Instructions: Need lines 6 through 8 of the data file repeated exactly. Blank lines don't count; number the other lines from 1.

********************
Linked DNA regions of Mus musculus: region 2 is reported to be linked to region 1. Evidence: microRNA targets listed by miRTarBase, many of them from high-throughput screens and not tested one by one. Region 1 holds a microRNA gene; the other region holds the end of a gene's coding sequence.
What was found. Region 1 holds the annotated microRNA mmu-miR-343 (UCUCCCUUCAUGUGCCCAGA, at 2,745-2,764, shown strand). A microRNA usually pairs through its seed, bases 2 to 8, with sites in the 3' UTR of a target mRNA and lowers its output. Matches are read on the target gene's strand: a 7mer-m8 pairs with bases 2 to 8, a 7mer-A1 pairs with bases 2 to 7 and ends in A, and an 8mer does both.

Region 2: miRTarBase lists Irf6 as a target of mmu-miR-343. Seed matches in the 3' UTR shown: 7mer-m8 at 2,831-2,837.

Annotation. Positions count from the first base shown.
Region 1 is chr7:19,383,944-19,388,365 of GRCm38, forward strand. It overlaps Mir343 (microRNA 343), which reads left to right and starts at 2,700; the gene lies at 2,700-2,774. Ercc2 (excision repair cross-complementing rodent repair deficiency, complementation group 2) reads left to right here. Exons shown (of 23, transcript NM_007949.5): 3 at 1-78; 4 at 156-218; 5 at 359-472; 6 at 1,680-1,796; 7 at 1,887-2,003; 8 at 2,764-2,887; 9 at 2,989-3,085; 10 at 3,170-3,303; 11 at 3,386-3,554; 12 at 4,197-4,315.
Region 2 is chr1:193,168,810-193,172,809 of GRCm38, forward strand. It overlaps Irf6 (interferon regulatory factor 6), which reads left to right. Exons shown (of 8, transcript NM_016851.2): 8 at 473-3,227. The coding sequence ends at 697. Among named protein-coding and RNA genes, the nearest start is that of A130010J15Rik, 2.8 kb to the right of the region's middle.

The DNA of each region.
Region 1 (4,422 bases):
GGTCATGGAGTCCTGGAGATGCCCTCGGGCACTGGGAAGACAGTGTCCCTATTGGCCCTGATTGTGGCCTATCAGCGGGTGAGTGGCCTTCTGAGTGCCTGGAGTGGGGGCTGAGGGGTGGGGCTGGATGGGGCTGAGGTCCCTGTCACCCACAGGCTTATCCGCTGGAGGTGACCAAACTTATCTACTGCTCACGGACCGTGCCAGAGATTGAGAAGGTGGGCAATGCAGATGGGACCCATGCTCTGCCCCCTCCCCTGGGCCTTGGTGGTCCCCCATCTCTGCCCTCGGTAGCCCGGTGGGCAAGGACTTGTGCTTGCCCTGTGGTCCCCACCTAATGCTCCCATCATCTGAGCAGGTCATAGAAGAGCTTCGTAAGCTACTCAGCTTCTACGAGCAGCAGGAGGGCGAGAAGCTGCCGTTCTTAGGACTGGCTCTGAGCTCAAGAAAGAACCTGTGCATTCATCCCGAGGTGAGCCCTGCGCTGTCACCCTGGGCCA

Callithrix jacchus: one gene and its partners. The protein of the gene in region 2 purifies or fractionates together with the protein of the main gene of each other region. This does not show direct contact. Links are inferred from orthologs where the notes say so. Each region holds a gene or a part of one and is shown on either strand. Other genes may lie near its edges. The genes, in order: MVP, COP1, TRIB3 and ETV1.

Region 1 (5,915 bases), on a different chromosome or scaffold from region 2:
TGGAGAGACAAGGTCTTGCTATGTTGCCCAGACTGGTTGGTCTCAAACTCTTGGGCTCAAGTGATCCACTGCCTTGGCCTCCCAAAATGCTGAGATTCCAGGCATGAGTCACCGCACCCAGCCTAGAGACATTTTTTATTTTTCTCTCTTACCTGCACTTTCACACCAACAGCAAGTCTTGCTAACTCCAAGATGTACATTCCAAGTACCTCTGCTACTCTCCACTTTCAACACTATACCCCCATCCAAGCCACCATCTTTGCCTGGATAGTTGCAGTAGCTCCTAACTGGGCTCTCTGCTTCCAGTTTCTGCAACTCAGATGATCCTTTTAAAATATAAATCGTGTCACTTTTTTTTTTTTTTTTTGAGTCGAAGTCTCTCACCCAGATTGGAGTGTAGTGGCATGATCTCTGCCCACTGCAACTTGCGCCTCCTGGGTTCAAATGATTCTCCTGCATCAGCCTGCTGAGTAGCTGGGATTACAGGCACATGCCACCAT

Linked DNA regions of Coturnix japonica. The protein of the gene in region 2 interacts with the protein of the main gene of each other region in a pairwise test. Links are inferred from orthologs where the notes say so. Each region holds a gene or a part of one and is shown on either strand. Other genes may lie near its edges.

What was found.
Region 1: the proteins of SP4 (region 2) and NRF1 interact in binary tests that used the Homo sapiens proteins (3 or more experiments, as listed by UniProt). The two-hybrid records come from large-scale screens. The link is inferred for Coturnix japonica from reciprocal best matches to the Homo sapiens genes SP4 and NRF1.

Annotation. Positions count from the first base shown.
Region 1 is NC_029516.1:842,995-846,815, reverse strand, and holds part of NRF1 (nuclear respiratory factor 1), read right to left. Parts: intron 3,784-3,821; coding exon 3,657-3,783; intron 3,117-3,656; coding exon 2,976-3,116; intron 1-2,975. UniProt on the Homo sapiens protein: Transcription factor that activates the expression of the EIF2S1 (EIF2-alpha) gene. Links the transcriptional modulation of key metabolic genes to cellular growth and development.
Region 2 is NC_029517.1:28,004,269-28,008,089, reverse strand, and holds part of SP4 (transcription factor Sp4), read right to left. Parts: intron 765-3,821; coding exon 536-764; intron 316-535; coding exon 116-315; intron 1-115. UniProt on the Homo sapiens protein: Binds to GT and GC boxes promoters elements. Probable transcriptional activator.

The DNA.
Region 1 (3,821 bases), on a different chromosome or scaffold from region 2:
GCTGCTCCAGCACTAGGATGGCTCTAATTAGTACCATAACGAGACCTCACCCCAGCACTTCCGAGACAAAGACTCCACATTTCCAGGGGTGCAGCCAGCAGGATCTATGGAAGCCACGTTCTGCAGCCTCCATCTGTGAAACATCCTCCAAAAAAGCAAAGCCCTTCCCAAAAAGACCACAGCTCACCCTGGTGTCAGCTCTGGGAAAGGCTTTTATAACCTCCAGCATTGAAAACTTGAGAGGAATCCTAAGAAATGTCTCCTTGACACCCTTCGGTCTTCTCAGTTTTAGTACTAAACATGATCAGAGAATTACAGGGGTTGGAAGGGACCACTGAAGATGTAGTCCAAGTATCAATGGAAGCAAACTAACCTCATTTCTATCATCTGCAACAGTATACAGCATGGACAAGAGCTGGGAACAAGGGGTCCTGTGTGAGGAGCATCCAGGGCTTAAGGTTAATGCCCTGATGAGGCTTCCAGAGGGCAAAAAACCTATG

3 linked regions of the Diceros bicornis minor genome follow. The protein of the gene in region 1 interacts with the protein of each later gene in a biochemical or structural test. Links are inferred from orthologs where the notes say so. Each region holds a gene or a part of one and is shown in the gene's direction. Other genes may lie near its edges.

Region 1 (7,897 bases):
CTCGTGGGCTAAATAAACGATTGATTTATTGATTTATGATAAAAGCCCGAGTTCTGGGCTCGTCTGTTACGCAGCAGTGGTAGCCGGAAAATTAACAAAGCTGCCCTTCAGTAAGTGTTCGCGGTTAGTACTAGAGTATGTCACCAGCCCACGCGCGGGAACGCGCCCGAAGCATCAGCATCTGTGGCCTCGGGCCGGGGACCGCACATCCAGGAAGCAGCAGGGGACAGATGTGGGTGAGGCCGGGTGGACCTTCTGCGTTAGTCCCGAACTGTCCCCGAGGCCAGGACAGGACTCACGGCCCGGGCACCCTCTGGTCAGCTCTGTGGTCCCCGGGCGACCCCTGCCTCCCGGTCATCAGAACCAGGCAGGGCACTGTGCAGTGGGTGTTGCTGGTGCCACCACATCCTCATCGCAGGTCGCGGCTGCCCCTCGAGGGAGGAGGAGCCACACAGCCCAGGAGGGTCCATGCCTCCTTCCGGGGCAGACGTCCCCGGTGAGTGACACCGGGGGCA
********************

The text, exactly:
Region 2 is chr1:193,168,810-193,172,809 of GRCm38, forward strand. It overlaps Irf6 (interferon regulatory factor 6), which reads left to right. Exons shown (of 8, transcript NM_016851.2): 8 at 473-3,227. The coding sequence ends at 697. Among named protein-coding and RNA genes, the nearest start is that of A130010J15Rik, 2.8 kb to the right of the region's middle.

The DNA of each region.
Region 1 (4,422 bases):